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Demonstration supports anti-fracking movement on indigenous grounds

Photos by Sabrina Nemis

As the movement to oppose shale fracking on indigenous land in New Brunswick became heated, crowds in Ottawa gathered on Parliament Hill on Oct. 17–18 to show support for protestors out east.

The protest began Sept. 30 between Rexton, N.B. and Highway 11 with a blockade preventing the American shale mining exploration company SWN Resources from accessing a staging area used to store exploration vehicles and equipment.

While the exploration is not happening on reserve land, it is on traditional hunting grounds of the Mi’kmaq Elsipogtog First Nation. Both indigenous and non-indigenous protestors from across the province have been participating due to concerns about the long-term environmental impacts of shale gas fracking.

The process involves drilling wells into shale, then pumping water and chemicals into the wells to extract natural gas. Afterward, the chemicals remain in the rock and many are concerned that they will seep into nearby wells and community drinking water sources, contaminating them permanently.

On the morning of Thursday, Oct. 17, RCMP officers arrived to enforce an injunction to end the blockade. The protestors refused to leave; videos and photos on social media websites show the protestors being tear gassed and shot with sock rounds.

By Thursday evening, six police vehicles were set on fire and 40 people were arrested, including Elsipogtog chief Aaron Sock and several council members. On Friday, 31 people were released with future court dates and the RCMP seized weapons from the protest site, including guns and explosives.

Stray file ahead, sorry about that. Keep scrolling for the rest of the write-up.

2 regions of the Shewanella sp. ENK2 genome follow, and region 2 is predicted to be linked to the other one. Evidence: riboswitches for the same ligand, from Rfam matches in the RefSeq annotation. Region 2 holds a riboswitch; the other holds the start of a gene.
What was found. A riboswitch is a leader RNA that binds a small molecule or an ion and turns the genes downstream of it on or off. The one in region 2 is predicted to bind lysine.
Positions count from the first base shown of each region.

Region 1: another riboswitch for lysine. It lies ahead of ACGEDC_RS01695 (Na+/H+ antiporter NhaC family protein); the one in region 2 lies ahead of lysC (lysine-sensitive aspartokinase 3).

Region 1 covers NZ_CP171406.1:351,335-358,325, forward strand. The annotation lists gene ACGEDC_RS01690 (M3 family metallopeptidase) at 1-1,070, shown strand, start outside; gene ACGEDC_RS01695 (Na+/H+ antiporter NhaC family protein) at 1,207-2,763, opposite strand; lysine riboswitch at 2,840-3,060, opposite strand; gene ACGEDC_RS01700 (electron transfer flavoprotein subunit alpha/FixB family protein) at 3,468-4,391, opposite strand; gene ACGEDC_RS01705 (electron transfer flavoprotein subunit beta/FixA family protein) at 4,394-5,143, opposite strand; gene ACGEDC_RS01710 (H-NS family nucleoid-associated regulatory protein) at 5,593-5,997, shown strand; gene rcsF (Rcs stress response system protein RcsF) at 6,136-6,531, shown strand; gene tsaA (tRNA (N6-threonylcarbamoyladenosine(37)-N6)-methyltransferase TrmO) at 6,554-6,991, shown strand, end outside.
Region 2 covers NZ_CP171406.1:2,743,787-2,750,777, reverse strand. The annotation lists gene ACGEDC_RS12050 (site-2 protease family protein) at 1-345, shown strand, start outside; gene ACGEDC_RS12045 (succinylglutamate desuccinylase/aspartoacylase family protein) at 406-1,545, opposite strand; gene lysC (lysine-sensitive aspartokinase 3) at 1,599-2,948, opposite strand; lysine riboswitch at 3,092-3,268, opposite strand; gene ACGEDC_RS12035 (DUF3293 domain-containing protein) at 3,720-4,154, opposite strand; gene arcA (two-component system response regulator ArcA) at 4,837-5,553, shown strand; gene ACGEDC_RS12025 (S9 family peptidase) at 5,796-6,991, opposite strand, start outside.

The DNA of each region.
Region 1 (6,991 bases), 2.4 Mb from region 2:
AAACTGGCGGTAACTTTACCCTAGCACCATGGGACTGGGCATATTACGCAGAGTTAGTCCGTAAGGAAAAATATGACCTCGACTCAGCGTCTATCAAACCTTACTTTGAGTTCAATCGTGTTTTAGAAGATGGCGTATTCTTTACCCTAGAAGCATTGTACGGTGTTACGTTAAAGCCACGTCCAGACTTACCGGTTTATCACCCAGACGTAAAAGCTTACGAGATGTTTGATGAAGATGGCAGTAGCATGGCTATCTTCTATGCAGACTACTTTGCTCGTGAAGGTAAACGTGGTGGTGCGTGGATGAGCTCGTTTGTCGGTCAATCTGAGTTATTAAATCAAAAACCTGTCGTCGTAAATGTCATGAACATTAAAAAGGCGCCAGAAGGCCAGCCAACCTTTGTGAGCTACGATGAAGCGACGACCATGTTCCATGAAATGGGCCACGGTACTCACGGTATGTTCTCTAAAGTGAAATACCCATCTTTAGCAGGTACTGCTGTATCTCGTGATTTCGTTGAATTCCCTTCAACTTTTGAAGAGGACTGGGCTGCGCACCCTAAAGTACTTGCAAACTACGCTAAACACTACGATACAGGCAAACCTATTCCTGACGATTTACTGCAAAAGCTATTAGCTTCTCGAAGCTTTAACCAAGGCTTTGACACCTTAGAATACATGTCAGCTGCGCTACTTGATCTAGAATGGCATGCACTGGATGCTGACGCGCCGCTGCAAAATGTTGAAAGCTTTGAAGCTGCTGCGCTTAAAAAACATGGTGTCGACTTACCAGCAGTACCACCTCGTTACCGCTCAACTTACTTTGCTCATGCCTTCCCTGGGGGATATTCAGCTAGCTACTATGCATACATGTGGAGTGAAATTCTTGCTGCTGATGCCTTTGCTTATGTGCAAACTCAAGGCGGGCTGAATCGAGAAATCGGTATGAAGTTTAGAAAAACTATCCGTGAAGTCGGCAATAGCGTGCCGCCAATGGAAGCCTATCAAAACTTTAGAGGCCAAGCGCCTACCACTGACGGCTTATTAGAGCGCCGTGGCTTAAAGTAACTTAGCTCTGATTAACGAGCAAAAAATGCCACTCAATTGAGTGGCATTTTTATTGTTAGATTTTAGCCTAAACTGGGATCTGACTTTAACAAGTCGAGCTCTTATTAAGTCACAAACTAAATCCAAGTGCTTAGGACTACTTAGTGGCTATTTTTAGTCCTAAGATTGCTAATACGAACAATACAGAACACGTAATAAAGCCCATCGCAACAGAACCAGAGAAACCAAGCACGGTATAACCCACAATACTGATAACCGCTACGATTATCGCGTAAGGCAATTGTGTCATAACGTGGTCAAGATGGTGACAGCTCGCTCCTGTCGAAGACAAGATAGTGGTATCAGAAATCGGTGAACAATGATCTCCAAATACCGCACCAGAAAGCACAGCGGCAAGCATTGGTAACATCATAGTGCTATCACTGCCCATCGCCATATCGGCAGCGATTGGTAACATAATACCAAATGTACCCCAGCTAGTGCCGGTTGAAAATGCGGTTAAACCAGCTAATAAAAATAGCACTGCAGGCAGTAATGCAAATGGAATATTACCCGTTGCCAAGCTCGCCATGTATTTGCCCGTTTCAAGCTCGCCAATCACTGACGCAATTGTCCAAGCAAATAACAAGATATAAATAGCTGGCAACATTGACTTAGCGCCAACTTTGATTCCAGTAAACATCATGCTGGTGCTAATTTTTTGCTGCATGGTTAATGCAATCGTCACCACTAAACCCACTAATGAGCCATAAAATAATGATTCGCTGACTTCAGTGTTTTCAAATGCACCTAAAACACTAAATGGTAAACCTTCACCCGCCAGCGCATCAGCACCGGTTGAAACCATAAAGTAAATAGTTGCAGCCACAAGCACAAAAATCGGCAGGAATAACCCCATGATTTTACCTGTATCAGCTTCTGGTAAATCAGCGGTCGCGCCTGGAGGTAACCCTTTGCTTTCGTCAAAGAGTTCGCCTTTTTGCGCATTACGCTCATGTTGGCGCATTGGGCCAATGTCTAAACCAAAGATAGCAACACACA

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People gathered in cities across the country, including Ottawa, on Oct. 18  to show their support for the protestors, many assembling under the native protest banner Idle No More.

“It’s with a heavy heart that I’m here tonight,” said Nicole Desnoyers, vp equity for the Student Federation of the University of Ottawa. “It’s been a very long day of just connecting with all of my friends, making sure that people’s families are safe.”

Claudette Commanda, an aboriginal studies and First Nations women’s studies professor at the University of Ottawa, said the events out east are a “tragedy.”

“This is a prime example of colonial violence. The Mi’kmaq people in Elsipogtog, all they were doing is defending their rights, defending human life,” said Commanda.

“For the last 500-something years, we’ve been a very peaceful, loving people … and where’s it gotten us?” she said. “I don’t believe in turning the other cheek because all they’re going to do is kick us in the ass, and that’s going to stop now.”

While the protest on Parliament Hill remained peaceful, with about 200 people gathered to speak, drum, and participate in round dances, there was anger over the way some media sources chose to portray the conflict.

“There are injuries on both sides, but to completely paint it as just the indigenous protestors and activists, [that] they’re the ones who are at fault and trying to justify the violence in that way, is absolutely disgusting,” said Desnoyers. “I’ve been disappointed in mainstream media in both English and French giving this kind of news coverage.”

Commanda and Desnoyers urged students to make efforts to learn more about First Nations land issues and the environmental impacts of shale mining exploration.

The Facebook page for the rally indicates it will continue Oct. 19.